ProPublica Analyzes 3 Decades Of Deadly Police Shootings
RACHEL MARTIN, HOST:
Protesters continue to march in the streets of Ferguson, Missouri. Yesterday, crowds gathered outside the police headquarters in Ferguson, where they stayed for close to four hours to mark how long 18-year-old Michael Brown's body was left in the street after he was shot to death by police last August. Police arrested dozens of protesters. Ferguson has renewed a racially charged national debate about how and when police use deadly force. The independent news outlet ProPublica has just analyzed federal data on fatal police shootings over more than three decades. It found that young African-American men are 21 times more likely to be shot dead by police than young white men. Ryan Gabrielson was one of the lead reporters on the investigation. He joins us to talk about the findings. Good morning.
RYAN GABRIELSON: Good morning.
MARTIN: So young, black males, 21 times more likely to be shot dead by police than white men. It's a fairly shocking statistic. Can you walk us through how you arrived at that figure?
GABRIELSON: We took a look first at sort of by decades how the disparity has sort of played out. And that number represents the final three years of the data - the 2010 to 2012 - looking at, not just raw numbers, which were 53 young black males killed compared to nine white males, but also taking into account the population. And that's where we get approximately 31 young, black males killed for every million of them, compared to just more than one white, teenage male killed for every million white, teenage males. And so when you're looking at that disparity in rates, we come up with the 21 times more likely using something called a risk ratio.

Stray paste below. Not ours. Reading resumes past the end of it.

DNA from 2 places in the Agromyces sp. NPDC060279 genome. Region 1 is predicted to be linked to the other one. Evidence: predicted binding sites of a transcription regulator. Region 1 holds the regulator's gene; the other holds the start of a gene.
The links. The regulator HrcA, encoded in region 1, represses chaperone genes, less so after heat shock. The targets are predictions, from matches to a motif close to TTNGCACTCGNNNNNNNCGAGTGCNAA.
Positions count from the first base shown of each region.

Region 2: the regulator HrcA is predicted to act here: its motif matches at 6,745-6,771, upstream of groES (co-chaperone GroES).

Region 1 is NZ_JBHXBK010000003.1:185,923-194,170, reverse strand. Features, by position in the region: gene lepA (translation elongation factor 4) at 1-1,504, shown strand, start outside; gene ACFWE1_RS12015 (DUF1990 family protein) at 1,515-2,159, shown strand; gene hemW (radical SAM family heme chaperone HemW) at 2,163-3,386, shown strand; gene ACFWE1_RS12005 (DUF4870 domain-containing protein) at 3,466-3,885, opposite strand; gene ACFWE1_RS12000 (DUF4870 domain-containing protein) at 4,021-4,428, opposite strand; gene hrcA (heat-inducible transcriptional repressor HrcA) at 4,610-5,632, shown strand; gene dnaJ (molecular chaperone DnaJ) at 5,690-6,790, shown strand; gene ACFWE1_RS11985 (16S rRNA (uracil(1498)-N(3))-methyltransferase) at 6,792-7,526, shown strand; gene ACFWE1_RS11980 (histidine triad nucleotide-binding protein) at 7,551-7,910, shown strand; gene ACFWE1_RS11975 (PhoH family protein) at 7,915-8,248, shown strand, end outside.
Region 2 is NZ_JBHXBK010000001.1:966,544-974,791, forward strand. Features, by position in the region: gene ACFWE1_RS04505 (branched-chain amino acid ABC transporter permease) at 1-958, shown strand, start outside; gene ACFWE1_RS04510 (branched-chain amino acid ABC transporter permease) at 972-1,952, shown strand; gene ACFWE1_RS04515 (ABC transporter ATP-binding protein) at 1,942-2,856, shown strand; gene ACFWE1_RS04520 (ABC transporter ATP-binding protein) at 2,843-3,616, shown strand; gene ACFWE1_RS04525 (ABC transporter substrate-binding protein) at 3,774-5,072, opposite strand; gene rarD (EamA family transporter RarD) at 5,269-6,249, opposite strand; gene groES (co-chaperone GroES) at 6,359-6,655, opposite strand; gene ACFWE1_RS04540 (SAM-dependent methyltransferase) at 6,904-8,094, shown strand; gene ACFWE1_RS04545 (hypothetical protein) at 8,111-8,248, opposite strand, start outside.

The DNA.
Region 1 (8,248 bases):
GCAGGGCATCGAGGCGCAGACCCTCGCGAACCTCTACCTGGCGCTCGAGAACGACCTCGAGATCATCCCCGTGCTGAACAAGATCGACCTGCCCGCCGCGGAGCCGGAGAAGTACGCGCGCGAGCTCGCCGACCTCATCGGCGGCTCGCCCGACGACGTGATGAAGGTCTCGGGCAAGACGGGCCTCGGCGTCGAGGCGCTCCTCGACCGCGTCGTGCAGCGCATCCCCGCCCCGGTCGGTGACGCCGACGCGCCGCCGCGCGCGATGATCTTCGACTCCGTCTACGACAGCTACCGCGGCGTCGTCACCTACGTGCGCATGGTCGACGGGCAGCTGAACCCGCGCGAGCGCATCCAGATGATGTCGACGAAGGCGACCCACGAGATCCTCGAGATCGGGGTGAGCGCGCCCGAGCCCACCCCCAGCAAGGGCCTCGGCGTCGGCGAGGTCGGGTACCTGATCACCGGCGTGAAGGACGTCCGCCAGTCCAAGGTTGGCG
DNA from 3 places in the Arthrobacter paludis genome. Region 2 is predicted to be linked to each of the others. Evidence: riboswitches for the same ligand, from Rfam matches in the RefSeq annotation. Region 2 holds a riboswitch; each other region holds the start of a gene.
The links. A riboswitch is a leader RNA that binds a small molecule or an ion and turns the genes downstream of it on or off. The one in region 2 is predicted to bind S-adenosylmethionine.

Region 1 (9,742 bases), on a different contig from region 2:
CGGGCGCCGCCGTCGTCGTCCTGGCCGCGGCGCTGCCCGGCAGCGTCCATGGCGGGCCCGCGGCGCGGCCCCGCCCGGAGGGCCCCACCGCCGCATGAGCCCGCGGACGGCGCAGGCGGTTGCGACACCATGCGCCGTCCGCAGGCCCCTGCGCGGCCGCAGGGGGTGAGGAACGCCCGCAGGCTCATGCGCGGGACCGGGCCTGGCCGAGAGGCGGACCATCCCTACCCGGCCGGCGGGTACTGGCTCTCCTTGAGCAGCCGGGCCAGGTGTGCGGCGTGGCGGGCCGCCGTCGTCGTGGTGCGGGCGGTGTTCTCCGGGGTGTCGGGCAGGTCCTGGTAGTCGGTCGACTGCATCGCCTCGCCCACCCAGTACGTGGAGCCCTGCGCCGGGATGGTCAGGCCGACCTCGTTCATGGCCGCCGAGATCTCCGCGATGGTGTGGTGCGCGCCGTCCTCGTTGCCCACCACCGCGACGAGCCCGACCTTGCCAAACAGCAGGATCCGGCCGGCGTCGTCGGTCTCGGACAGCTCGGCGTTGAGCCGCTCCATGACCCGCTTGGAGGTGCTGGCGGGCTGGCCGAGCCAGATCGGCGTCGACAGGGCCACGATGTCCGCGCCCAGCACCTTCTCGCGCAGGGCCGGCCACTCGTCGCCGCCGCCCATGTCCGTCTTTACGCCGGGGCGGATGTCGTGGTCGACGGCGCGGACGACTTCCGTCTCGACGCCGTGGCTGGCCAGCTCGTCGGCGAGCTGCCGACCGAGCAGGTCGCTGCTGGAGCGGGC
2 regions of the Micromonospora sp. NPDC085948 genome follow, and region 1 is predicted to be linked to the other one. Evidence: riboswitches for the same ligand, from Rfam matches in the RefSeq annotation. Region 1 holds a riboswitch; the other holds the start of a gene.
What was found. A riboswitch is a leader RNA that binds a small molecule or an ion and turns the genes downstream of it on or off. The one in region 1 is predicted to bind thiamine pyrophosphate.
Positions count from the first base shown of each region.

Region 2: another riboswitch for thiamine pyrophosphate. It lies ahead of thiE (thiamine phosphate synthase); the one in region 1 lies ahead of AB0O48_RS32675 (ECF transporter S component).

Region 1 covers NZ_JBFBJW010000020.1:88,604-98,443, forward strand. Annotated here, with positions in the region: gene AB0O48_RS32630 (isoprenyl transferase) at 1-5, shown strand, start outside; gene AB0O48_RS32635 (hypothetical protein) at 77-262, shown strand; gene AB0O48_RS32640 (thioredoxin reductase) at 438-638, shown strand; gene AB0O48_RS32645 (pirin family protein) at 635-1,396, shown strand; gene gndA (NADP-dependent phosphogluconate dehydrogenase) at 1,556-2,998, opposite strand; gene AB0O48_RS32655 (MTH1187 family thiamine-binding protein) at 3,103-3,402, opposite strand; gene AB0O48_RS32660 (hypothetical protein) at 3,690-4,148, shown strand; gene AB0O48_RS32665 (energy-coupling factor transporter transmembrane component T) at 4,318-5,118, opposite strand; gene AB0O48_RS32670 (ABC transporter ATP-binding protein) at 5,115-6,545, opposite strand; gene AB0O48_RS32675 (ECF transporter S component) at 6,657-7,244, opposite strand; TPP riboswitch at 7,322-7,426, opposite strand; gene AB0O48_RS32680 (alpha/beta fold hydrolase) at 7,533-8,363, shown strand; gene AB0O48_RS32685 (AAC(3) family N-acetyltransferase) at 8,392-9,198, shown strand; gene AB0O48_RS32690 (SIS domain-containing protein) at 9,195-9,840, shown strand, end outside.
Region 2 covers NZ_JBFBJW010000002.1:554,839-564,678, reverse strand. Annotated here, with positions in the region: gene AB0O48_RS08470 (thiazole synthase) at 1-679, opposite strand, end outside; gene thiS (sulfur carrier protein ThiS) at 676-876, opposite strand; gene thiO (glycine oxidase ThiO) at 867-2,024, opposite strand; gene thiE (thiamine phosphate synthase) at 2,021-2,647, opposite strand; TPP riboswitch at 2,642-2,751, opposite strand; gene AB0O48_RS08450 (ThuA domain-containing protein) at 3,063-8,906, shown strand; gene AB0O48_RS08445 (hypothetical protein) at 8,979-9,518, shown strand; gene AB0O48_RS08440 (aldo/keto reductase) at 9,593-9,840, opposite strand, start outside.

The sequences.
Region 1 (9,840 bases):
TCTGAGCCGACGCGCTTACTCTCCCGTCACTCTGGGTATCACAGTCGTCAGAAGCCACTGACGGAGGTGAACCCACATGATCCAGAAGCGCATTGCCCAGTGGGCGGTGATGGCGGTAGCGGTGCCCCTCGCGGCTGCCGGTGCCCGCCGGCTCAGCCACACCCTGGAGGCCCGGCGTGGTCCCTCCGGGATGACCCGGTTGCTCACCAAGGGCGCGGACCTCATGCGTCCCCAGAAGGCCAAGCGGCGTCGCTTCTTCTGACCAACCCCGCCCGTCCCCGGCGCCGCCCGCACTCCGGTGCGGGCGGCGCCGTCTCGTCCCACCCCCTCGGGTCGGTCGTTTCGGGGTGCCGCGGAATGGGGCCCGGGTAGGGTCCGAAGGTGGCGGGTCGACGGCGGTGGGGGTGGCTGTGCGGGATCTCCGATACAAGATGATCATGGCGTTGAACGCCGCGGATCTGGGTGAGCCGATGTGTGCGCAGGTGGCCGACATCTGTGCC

MARTIN: Did you look at the police officers who were involved in these episodes and the racial breakdown there?
GABRIELSON: Absolutely. One of the questions that we had and our editors had is, you know, the stereotype - and a lot of the anger in the streets has been over white officers perceived to be targeting black young males. And so we wanted to take a look at, well, when young, black men are killed or people of color in general are killed, who is responsible for killing them? And is there a reason to believe that when it's a police officer of color, they're less likely to kill? And we just didn't find that to necessarily be the case. When black officers - they're only involved in about 10 percent of all fatal shootings because they represent a much smaller percentage of police forces - but when they did kill, 78 percent of the victims were black.
MARTIN: The data, as I understand it, though, depends on hundreds of police departments self-reporting. What are the other limitations of the data?
GABRIELSON: Well, there are things the data doesn't ask, such as, was the victim documented to have had a weapon, or what kind of crime was the officer responding to which led to the fatal shooting? There's also questions from one police agency to another about how they define certain things. You know, how they define a weapon in some cases became an open question because we found that from a different document set, the New York Police Department was calling furtive movements a weapon. So there's always going to be some questions you have to drill down deeper to make sure that everybody's on the same page and they're defining things the same way.
MARTIN: At what point do you, though, as a news organization decide that the dataset is too incomplete to draw conclusions?
GABRIELSON: Well, we approach this analysis a different way than a lot of news organizations have. We knew it couldn't tell us the exact number of homicides by police and broken down by race every single year. But what we wanted to find out is this document tells us how law enforcement characterizes what they're willing to tell us about this. And that's something where there's enough data here to determine the significance of that and to - let's just see what they're telling us.
MARTIN: Ryan Gabrielson, he covers the U.S. justice system for the investigative news organizations ProPublica. Ryan, thanks so much.
GABRIELSON: Thank you.
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